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Centenary and Impact of Kandinsky’s "Über das Geistige in der Kunst”, Symposium, University of Leiden, 2012


The groundbreaking book ‘Über das Geistige in der Kunst. Insbesondere in der Malerei’ was written by the Russian artist Vasily Kandinsky. It was published in 1912, by R. Piper Verlag & Co in Munich, the city where its author was living at the time of publication.(1) It received acclaim overnight. A second enlarged and third edition followed a couple of months later, still in 1912. Kandinsky’s book inspired artists as well as art historians and museum professionals to explore the theme of the spiritual in art for themselves, and to create their own art, interpretations and exhibitions on the very same theme. 

The first part of the book’s title has been used in exhibitions such as: The Spritual in Art: Abstract Painting 1890-1985, 1986, LA Country Museum of Art en HGM, 1986 and Das Geistige in der Kunst. Blauen Reiter zum Abstrakten Expressionismus, 2011, Museum Wiesbaden, whilst the theme of the book is also explored in a number of other exhibitions. Its impact on the international art world, the history of art and the museum world ever since its publication a century ago was the reason to organize the symposium ‘Centenary and Impact of Kandinsky’s book ‘Über das Geistige in der Kunst’ at the University Leiden. The organisors, Laetitia Smit and Inge Wierda, were convinced that this landmark in the history of art could not be passed unnoticed.

The first, slightly abbreviated Russian version and Sandler’s English translation were printed in 1914, the first Italian edition in 1940, a French translation in 1949 and a Dutch translation 1962. The titles of these translations of the German original vary according to the interpretation of the translators. The Dutch art historian Charles Wentinck entitled his translation e.g. Het abstracte in de kunst in 1962, omitting and avoiding the translation of ‘Geistige’ and thereby missing Kandinsky point completely.

The artist explained in his Reminiscences written in 1913 that it had not been his aim to create a philosophy or theory, but to develop and a ‘for as yet nonexisting’ but ‘undoubtedly needed and endlessly enriching capacity to experience the spiritual in material and abstract things’.(2) In other words, he aimed for nothing less than to transform humans into beings who would perceive the world in a spiritual way. Kandinsky desired to change the attitude of artists, curators, spectators and art critics and most probably art and cultural historians into this direction. As a highly responsible artist, he felt, and I paraphrase chapter 8 in Über das Geistige in der Kunst, that it is the duty of an artist, like all people to watch their ‘deeds, feeling and thoughts’ as it would go into the art works he is producing. Painting he said is a ‘power which must be directed to the improvement and refinement of the human soul’.(3)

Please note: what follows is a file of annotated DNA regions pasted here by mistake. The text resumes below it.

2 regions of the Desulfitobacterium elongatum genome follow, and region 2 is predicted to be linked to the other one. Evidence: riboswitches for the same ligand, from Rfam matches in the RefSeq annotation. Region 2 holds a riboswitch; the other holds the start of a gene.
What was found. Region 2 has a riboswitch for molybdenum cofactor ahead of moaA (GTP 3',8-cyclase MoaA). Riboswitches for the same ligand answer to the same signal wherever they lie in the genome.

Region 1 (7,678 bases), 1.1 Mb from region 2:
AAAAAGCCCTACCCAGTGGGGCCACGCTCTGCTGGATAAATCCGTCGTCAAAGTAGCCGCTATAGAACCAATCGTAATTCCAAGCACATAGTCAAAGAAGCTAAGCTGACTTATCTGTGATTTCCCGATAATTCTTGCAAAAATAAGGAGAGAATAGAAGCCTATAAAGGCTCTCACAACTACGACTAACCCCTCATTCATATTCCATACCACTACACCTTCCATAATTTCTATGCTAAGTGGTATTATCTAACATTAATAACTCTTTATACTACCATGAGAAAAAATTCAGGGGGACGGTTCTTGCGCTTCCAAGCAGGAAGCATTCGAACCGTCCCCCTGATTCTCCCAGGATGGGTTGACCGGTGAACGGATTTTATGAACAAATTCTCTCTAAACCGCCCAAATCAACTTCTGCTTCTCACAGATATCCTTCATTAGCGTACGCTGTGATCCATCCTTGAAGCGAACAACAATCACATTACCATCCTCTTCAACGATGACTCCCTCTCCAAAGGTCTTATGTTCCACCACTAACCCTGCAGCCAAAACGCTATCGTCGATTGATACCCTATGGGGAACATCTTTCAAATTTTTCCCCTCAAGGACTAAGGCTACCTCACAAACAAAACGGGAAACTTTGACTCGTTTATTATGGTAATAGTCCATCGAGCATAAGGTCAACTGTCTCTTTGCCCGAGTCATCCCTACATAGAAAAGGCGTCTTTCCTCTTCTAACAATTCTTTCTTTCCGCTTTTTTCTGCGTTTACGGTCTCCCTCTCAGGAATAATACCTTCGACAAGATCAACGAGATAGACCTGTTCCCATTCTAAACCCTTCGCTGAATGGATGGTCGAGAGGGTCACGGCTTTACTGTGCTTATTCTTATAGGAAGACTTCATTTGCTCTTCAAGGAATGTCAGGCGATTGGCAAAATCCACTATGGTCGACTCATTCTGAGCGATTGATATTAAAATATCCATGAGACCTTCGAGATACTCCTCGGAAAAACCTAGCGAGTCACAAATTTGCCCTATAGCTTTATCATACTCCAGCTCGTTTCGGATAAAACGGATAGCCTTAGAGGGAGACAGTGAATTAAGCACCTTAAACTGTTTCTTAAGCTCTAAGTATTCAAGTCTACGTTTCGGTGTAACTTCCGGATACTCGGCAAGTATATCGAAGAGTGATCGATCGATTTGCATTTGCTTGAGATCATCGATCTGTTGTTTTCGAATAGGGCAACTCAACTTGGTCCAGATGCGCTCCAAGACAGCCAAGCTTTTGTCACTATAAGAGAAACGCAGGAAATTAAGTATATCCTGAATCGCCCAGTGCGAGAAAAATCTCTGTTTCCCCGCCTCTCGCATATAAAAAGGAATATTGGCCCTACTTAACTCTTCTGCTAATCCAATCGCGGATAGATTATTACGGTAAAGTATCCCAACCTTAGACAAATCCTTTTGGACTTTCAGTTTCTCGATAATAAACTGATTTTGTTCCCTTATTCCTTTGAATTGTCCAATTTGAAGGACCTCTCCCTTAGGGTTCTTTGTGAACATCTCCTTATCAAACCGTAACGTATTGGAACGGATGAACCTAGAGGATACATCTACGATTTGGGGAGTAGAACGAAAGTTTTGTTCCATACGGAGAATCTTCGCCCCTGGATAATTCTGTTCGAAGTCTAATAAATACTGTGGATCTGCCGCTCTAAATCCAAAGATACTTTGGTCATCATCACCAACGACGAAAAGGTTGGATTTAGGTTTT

The artist began assembling notes for his book around 1900 and finished his writing in 1910. In 1904 he wrote two texts about colour and revealed his wish to become a ‘composer of colour’, as he called it. Kandinsky had a deep respect for the power of both music and colour as Fontaine-Hahl and Smit will elucidate in their papers. He played the cello and the piano and wished that art would have the same impact as music can have, that is to give a ‘pure soul experience’, ‘create a spiritual atmosphere’, ‘set up a vibration in the heart’.(4) Kandinsky counted among his friends the spiritually inclined Russian composer and conductor Thomas von Hartmann, whilst he respected Schönberg, for his independence and music of the future,as can be read in his book. In 1904, the same year that he wrote the first drafts for Über das Geistige in der Kunst, he wrote to his friend, Gabriele Münter, that he would pave a new path in art. In order to become a ‘composer of colour’, he researched the physical and psychological effects of colour, the language of form, and the mutual effects of colour and form within a composition. (see part 2, chapters 5 and 6)